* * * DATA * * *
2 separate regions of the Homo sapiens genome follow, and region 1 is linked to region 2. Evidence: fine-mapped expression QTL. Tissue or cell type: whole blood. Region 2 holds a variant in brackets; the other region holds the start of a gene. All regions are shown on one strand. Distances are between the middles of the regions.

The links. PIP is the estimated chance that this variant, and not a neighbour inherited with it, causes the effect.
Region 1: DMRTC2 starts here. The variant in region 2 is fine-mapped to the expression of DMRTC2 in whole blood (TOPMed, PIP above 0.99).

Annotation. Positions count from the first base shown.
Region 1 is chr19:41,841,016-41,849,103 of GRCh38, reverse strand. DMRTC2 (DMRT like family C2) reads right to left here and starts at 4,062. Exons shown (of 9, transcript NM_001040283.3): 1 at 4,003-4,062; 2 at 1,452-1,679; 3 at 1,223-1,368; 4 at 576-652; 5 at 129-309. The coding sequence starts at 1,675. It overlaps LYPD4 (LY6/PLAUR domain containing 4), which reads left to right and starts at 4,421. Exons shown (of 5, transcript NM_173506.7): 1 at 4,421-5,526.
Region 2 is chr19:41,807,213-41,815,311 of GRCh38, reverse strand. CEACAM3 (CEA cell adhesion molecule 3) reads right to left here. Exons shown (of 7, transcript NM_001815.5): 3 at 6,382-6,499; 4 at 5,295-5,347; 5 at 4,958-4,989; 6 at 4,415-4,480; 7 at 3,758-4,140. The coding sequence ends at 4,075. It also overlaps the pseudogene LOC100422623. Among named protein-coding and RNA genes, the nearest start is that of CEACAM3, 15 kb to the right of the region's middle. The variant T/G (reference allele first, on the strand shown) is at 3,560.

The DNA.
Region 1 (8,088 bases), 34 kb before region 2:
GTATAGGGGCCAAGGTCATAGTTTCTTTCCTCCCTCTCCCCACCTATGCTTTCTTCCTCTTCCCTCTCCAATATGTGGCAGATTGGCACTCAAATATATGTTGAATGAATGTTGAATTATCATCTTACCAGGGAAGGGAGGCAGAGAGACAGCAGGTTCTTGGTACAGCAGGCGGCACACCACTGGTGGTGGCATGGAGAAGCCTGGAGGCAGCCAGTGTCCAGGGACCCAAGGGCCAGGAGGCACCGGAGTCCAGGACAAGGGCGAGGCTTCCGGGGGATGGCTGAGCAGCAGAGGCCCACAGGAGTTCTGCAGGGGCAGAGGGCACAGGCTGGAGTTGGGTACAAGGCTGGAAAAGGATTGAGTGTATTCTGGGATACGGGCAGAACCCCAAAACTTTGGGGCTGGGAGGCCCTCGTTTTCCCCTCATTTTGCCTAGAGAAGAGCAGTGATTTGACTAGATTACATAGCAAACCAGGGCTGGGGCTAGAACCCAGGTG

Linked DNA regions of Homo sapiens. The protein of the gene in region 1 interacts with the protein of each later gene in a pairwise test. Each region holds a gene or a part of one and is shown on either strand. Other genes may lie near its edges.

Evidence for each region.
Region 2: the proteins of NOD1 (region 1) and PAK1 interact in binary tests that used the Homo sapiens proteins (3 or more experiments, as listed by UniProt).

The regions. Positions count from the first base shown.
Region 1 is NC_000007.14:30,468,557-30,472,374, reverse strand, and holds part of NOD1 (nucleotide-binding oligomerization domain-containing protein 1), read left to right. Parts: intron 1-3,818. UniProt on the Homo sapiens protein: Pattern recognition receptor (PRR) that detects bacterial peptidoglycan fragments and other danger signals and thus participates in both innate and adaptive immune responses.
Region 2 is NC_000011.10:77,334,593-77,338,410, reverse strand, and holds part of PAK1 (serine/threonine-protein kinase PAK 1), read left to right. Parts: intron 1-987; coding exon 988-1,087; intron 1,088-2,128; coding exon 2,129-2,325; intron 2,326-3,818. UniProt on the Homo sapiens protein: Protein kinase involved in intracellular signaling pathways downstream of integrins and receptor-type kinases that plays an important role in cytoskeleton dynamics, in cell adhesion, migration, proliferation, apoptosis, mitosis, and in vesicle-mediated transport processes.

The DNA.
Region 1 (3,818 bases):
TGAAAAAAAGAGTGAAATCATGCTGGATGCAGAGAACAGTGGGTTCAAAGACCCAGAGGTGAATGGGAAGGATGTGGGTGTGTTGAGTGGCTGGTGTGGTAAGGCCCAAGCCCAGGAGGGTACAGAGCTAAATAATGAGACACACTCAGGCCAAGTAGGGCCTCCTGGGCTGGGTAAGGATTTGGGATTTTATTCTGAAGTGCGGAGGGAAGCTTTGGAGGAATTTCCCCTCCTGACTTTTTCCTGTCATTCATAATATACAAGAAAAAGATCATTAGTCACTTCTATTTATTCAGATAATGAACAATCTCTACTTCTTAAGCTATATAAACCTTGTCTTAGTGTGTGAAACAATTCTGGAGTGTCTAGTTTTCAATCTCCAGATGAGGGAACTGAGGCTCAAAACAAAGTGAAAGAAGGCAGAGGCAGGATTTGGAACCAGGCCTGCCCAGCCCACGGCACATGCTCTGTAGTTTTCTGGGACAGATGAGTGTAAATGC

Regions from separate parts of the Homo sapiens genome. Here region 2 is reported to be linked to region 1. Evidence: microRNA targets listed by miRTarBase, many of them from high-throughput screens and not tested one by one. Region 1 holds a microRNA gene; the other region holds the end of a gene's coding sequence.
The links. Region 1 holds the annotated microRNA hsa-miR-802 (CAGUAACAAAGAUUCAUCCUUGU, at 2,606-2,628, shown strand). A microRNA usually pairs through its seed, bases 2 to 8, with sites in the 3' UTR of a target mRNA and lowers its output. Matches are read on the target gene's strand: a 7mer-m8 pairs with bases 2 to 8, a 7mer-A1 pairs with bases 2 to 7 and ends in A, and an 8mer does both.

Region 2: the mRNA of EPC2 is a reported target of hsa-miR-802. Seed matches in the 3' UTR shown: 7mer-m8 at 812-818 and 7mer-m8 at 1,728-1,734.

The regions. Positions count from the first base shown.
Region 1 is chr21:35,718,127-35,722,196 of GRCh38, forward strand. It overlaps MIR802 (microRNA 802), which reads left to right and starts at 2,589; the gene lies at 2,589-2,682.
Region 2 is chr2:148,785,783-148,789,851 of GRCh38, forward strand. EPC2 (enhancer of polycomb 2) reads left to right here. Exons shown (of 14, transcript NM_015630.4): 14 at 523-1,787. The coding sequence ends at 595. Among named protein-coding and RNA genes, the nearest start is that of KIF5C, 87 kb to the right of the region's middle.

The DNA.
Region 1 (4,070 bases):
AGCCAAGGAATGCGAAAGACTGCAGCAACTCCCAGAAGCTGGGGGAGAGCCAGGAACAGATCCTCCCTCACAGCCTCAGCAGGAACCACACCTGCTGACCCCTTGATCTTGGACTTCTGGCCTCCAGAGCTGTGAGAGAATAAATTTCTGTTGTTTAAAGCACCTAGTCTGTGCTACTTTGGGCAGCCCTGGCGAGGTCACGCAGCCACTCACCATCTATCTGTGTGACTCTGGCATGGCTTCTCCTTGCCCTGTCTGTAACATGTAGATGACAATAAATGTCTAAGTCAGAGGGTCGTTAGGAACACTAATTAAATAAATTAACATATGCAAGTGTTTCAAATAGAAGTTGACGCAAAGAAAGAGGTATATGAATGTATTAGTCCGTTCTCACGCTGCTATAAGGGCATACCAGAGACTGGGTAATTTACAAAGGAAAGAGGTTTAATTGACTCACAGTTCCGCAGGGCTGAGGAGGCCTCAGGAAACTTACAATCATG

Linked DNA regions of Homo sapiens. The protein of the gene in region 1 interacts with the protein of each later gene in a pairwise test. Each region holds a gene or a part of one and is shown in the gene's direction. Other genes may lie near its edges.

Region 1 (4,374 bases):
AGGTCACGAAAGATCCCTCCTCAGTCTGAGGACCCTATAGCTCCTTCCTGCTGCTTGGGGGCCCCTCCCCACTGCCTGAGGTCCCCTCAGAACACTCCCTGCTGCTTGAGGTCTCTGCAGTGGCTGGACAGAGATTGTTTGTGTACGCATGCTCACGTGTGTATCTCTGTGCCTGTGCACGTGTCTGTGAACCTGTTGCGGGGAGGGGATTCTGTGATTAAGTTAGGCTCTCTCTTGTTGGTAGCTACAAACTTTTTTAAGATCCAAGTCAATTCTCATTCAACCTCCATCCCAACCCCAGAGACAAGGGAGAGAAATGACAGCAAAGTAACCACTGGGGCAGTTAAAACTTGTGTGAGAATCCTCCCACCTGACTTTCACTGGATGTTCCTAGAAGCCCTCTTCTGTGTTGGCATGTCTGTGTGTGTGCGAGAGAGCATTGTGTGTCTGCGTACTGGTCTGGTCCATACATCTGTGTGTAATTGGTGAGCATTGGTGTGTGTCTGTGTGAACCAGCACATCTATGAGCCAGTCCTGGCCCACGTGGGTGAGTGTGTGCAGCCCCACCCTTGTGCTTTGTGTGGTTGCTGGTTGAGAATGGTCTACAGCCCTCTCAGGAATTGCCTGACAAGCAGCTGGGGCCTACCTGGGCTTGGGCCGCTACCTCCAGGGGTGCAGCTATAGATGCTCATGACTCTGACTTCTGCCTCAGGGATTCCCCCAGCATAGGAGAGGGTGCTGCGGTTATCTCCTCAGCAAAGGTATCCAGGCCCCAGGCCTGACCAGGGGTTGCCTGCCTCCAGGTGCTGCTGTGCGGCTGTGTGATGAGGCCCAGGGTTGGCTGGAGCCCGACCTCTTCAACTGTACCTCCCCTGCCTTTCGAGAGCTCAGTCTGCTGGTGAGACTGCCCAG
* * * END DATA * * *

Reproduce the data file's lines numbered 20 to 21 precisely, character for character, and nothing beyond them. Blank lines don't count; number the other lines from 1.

The links. Region 1 holds the annotated microRNA hsa-miR-802 (CAGUAACAAAGAUUCAUCCUUGU, at 2,606-2,628, shown strand). A microRNA usually pairs through its seed, bases 2 to 8, with sites in the 3' UTR of a target mRNA and lowers its output. Matches are read on the target gene's strand: a 7mer-m8 pairs with bases 2 to 8, a 7mer-A1 pairs with bases 2 to 7 and ends in A, and an 8mer does both.

Region 2: the mRNA of EPC2 is a reported target of hsa-miR-802. Seed matches in the 3' UTR shown: 7mer-m8 at 812-818 and 7mer-m8 at 1,728-1,734.